## Solving Multi-Step Equations Using a General Strategy

### Learning Outcomes

• Identify the steps of a general problem solving strategy for solving linear equations
• Use a general problem solving strategy to solve linear equations that require several steps

Each of the first few sections of this chapter has dealt with solving one specific form of a linear equation. It’s time now to lay out an overall strategy that can be used to solve any linear equation. We call this the general strategy. Some equations won’t require all the steps to solve, but many will. Simplifying each side of the equation as much as possible first makes the rest of the steps easier.

### general strategy for solving linear equations

1. Simplify each side of the equation as much as possible. Use the Distributive Property to remove any parentheses. Combine like terms.
2. If there are fractions or decimals in the equation, multiply by the least common denominator to clear them.
3. Collect all the variable terms to one side of the equation. Use the Addition or Subtraction Property of Equality.
4. Collect all the constant terms to the other side of the equation. Use the Addition or Subtraction Property of Equality.
5. Make the coefficient of the variable term to equal to $1$. Use the Multiplication or Division Property of Equality. State the solution to the equation.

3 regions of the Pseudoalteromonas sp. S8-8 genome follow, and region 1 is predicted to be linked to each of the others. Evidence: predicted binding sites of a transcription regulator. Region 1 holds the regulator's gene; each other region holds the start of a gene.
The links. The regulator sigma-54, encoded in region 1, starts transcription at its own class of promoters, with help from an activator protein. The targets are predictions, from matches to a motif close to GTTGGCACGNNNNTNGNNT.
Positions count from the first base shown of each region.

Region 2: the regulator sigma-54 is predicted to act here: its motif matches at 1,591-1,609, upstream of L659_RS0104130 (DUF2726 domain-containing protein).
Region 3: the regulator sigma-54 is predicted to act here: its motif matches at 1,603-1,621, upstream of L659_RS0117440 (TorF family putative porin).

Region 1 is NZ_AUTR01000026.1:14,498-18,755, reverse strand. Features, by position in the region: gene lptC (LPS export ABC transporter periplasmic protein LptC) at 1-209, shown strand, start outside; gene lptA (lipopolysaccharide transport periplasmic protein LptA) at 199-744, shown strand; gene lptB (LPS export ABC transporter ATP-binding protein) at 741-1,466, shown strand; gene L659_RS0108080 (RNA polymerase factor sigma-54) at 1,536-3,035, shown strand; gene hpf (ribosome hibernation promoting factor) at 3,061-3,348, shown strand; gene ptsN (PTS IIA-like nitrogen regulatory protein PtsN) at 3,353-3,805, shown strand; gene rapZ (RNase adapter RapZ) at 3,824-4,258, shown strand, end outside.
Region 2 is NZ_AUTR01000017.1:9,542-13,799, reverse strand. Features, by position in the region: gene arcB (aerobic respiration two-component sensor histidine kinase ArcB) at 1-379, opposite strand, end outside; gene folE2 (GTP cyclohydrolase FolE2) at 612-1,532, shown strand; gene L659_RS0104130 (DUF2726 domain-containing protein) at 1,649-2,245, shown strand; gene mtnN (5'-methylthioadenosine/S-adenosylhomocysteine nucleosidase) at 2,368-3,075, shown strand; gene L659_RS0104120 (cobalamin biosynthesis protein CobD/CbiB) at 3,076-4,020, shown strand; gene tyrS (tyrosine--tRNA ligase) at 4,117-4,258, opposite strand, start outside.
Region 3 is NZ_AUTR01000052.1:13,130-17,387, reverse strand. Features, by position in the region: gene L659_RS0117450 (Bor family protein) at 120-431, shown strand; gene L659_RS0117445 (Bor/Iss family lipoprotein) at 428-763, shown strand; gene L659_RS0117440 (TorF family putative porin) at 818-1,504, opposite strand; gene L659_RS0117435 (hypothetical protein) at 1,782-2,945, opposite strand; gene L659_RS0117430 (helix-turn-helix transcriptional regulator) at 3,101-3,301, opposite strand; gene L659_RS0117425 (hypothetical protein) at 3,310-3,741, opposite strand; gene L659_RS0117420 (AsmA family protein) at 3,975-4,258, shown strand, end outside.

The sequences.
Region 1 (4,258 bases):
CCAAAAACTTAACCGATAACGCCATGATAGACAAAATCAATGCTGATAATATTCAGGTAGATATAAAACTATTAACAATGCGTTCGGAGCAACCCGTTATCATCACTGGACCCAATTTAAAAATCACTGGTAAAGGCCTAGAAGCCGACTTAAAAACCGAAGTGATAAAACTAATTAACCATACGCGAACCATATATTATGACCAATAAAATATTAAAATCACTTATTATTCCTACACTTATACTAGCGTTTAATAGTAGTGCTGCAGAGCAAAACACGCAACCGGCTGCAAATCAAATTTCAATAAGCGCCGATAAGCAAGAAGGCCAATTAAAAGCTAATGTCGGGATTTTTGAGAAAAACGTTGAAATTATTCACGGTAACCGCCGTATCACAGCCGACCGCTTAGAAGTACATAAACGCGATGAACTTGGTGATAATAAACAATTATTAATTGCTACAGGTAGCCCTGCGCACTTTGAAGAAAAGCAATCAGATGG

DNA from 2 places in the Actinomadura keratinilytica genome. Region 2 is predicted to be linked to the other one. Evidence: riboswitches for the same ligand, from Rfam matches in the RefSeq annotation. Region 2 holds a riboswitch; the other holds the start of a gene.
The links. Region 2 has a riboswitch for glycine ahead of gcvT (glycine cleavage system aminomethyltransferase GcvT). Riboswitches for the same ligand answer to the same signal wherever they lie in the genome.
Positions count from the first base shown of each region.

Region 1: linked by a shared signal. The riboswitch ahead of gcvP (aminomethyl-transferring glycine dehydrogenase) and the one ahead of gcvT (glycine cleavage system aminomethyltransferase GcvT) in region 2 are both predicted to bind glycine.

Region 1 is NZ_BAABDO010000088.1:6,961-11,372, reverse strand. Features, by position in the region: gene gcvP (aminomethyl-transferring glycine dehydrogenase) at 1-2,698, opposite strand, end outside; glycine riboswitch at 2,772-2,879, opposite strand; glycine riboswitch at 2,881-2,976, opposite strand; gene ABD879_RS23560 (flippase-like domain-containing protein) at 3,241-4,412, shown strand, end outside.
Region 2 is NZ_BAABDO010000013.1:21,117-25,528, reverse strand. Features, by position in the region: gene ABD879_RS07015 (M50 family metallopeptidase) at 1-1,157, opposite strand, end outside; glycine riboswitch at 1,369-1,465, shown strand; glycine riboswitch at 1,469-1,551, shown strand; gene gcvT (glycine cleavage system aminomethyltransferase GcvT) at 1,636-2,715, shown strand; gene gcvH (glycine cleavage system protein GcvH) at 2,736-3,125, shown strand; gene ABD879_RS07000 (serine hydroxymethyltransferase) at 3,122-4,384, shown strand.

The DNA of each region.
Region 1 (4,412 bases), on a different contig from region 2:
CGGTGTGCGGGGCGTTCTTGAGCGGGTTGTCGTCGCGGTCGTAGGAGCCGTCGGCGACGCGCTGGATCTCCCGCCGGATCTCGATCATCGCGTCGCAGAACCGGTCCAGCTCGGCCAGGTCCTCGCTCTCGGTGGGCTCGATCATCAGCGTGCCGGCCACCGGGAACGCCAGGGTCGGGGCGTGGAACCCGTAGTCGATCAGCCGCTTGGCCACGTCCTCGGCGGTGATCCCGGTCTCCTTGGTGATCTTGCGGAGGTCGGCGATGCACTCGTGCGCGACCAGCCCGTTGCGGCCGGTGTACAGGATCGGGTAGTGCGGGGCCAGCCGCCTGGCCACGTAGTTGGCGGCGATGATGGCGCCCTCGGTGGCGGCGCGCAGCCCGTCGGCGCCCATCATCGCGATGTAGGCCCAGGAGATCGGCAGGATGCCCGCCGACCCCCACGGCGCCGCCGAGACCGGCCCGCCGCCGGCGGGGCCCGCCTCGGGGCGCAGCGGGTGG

6. Check the solution. Substitute the solution into the original equation to make sure the result is a true statement.

### Example

Solve: $3\left(x+2\right)=18$

Solution:

 $3(x+2)=18$ Simplify each side of the equation as much as possible. Use the Distributive Property. $3x+6=18$ Collect all variable terms on one side of the equation—all $x$ s are already on the left side. Collect constant terms on the other side of the equation. Subtract $6$ from each side. $3x+6\color{red}{-6}=18\color{red}{-6}$ Simplify. $3x=12$ Make the coefficient of the variable term equal to $1$. Divide each side by $3$. $\Large\frac{3x}{\color{red}{3}}\normalsize =\Large\frac{12}{\color{red}{3}}$ Simplify. $x=4$ Check: $3(x+2)=18$ Let $x=4$. $3(\color{red}{4}+2)\stackrel{\text{?}}{=}18$ $3(6)\stackrel{\text{?}}{=}18$ $18=18\quad\checkmark$

### Example

Solve: $-\left(x+5\right)=7$

### Example

Solve: $4\left(x - 2\right)+5=-3$

### Example

Solve: $8 - 2\left(3y+5\right)=0$

### example

Solve: $3\left(x - 2\right)-5=4\left(2x+1\right)+5$

### Example

Solve: $\Large\frac{1}{2}\normalsize\left(6x - 2\right)=5-x$

### try it

Watch the following video to see another example of how to solve an equation that requires distributing a fraction.

In the next video example we show an example of solving an equation that requires distributing a fraction.  In this case, you will need to clear fractions after you distribute.

In many applications, we will have to solve equations with decimals. The same general strategy will work for these equations.

### example

Solve: $0.45\left(a+0.8\right)=0.3\left(a+2.2\right)$

### try it

The following video provides another example of how to solve an equation that requires distributing a decimal.